There’s also a bunch of other bizarre moments of “Oh, ha ha, a man in a dress” or jokes are made regarding gender expression and identity that simply don’t land. This includes moments like Frank expressing joy when Daniel arrives asking to look like a man, which does feel like a joke and it only really works because of Fierstein’s delivery. The bus driver at one point sees Daniel’s hairy leg under his Mrs. Doubtfire outfit, which leads to a very creepy come-on from a driver. And why don’t any of the passenger’s yell, “Hey bub, I got a kid with a fever and I need to get home. Get moving”? I want to yell that at a bus driver when they wait even 30 seconds before moving from a bus stop.
One scene that has an incredibly uncomfortable feel now is when Chris sees Daniel peeing, standing up, while dressed as Mrs. Doubtfire. He runs into Lydia’s room and tells her to call the police because Mrs. Doubtfire has a penis. At this point, they find out Mrs. Doubtfire is their father, but it’s very uncomfortable to know that today there are thousands of transgender women who could face serious problems if that situation happened in real life. Here it’s meant as a humorous moment, complete with a son horrifically saying, “I saw everything” about his dad’s junk.
The film also features the Standard Butch-Femme ’90s Gay Couple and an odd joke about how many British Pakistanis there are in London, coming in the form of a puppet on the TV show at the end of the film saying people in England speak Pakistani. Normally, I would angrily point out people in Pakistan speak English and Urdu, but this film has managed to drain me of my outrage over art.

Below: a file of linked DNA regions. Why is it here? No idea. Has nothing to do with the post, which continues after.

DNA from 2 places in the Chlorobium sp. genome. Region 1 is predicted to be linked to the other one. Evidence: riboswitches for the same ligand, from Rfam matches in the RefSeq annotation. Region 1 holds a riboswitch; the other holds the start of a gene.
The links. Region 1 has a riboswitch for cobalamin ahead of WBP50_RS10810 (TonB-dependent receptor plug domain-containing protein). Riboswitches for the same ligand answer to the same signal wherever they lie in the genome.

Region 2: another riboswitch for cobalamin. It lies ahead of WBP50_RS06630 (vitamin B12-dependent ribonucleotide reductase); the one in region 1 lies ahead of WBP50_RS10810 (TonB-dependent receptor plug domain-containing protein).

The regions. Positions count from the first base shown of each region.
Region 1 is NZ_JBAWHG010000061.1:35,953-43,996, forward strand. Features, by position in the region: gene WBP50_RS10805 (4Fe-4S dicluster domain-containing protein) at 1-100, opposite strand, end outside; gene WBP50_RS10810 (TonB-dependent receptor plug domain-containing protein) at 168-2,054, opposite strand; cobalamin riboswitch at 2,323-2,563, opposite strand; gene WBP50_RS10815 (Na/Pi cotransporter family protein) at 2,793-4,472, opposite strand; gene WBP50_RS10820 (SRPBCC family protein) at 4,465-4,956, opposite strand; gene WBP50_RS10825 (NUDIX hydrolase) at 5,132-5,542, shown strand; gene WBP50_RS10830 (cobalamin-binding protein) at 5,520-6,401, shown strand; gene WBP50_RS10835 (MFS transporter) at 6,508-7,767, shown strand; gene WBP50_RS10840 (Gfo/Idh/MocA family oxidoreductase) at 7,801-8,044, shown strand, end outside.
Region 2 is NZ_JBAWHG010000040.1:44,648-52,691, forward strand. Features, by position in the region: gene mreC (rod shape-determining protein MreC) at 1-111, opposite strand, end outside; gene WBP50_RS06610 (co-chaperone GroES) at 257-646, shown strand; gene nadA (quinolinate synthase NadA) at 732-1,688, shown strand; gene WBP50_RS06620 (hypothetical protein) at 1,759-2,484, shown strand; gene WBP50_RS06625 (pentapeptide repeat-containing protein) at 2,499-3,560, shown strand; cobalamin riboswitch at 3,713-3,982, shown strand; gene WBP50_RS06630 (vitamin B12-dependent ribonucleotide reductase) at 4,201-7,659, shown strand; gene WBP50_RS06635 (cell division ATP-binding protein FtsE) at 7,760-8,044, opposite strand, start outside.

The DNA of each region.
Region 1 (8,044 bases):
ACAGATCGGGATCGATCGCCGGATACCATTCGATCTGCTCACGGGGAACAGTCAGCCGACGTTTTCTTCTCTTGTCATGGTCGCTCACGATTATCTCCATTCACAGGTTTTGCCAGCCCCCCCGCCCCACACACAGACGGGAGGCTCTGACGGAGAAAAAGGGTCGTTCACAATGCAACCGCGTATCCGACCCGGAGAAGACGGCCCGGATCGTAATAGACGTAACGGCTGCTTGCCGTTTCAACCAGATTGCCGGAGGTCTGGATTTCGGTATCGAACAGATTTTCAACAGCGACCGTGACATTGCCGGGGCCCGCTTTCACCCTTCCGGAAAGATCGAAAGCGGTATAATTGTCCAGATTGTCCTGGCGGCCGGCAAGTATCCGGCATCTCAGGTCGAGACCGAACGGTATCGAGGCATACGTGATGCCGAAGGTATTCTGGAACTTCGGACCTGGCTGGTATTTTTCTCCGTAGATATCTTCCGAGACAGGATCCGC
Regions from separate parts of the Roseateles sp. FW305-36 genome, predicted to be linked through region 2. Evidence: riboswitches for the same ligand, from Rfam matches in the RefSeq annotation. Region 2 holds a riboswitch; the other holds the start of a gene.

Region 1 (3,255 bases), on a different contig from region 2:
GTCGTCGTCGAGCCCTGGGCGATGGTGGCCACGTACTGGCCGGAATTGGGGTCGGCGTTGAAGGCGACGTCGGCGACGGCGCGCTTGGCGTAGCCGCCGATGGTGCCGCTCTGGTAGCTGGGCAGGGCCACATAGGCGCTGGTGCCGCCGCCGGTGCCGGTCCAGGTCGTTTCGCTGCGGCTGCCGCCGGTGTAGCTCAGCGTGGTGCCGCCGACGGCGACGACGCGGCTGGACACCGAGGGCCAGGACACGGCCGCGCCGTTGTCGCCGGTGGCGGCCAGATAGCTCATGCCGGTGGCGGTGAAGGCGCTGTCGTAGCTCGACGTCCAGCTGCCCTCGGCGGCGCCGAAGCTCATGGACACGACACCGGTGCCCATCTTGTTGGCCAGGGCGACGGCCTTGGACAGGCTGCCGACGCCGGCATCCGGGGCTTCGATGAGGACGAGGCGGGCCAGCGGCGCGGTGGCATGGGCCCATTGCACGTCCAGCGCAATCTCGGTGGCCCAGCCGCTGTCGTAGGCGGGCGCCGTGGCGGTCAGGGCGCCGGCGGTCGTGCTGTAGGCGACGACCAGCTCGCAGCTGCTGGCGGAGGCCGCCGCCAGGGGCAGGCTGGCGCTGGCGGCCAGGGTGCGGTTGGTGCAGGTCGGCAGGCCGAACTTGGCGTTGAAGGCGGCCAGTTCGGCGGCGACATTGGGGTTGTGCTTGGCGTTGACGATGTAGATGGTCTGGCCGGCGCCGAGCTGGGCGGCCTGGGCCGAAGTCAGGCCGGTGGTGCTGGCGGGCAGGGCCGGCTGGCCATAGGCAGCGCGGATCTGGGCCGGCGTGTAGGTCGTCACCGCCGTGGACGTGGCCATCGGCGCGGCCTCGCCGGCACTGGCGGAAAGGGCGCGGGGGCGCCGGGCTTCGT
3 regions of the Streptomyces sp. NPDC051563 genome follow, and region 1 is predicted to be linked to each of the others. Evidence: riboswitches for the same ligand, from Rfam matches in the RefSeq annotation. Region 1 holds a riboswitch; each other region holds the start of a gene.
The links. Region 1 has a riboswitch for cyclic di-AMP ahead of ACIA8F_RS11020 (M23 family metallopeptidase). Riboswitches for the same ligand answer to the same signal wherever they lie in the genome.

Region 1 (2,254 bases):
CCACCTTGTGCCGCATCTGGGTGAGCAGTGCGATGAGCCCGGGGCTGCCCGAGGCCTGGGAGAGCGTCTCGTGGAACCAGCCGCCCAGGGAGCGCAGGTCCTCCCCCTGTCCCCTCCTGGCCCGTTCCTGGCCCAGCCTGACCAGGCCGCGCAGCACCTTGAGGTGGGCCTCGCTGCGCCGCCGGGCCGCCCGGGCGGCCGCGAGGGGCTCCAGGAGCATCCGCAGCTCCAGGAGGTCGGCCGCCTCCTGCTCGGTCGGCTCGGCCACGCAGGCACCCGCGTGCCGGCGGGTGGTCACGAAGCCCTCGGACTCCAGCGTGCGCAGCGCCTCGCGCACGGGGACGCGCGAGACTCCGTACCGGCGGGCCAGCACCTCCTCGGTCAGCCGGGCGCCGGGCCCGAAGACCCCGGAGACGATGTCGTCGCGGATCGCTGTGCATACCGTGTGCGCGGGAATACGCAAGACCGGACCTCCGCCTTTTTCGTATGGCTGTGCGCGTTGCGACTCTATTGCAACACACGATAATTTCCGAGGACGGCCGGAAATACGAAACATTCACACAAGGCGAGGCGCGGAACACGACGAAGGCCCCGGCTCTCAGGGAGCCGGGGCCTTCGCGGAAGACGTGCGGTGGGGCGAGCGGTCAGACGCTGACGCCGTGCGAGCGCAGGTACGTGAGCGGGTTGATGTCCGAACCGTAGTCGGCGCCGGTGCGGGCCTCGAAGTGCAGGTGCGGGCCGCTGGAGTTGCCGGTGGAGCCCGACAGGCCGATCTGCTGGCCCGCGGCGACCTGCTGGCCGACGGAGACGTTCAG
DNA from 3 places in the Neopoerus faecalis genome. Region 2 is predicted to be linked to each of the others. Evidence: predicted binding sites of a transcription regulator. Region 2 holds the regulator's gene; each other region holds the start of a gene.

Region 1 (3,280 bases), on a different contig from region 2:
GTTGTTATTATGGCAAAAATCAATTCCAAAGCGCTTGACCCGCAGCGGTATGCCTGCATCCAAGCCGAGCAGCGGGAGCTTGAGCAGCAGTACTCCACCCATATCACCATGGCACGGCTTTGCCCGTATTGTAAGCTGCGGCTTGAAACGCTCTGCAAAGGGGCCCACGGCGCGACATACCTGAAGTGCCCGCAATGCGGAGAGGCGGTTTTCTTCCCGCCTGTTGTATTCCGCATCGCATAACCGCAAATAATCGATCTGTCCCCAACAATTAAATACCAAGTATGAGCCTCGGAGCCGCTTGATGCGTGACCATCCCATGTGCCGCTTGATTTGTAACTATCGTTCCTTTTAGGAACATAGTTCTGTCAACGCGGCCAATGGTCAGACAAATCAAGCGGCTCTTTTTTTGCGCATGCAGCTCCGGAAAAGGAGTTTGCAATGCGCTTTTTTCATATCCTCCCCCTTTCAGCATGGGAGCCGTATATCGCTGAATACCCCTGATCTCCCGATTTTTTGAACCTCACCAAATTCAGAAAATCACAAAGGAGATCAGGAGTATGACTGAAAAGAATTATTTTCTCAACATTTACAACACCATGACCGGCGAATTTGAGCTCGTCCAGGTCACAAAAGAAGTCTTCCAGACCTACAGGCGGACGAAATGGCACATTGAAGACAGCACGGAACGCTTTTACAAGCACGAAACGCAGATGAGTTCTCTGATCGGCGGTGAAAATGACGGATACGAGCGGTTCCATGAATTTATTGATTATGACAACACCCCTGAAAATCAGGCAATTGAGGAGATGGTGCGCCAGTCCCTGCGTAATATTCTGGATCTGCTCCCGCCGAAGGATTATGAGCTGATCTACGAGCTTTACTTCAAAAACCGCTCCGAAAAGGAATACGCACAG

What the film has going for it is Chris Columbus did a nice job directing the film. There’s nothing revolutionary about it, but there’s nothing incredibly bad. It’s just nice. What he does manage to do is get fantastic performances from the actors, right down to an adorable Wilson. It keeps the film from being incredibly painful to watch, it just is a film that fails to entertain.
It’s not surprising this is a film that managed to be incredibly successful and a beloved family movie. When it was released it was during the fury of films with transphobia–“Silence of the Lambs,” “The Crying Game,” “Ace Ventura: Pet Detective”–and this has a bittersweet story about family. But unfortunately the film’s most sympathetic characters are Miranda, the bread winner, and Stuart, the rich British man who adores Miranda and her children, taking them away from Daniel. As a result of bad writing and dated gender politics, “Mrs. Doubtfire” is a misfire on many levels, never reaching the level it could be with such a phenomenal cast.
(And I didn’t even get into how implausible this film is and all of the issues with reality. Really, those are minor quibbles compared to everything else in the film.)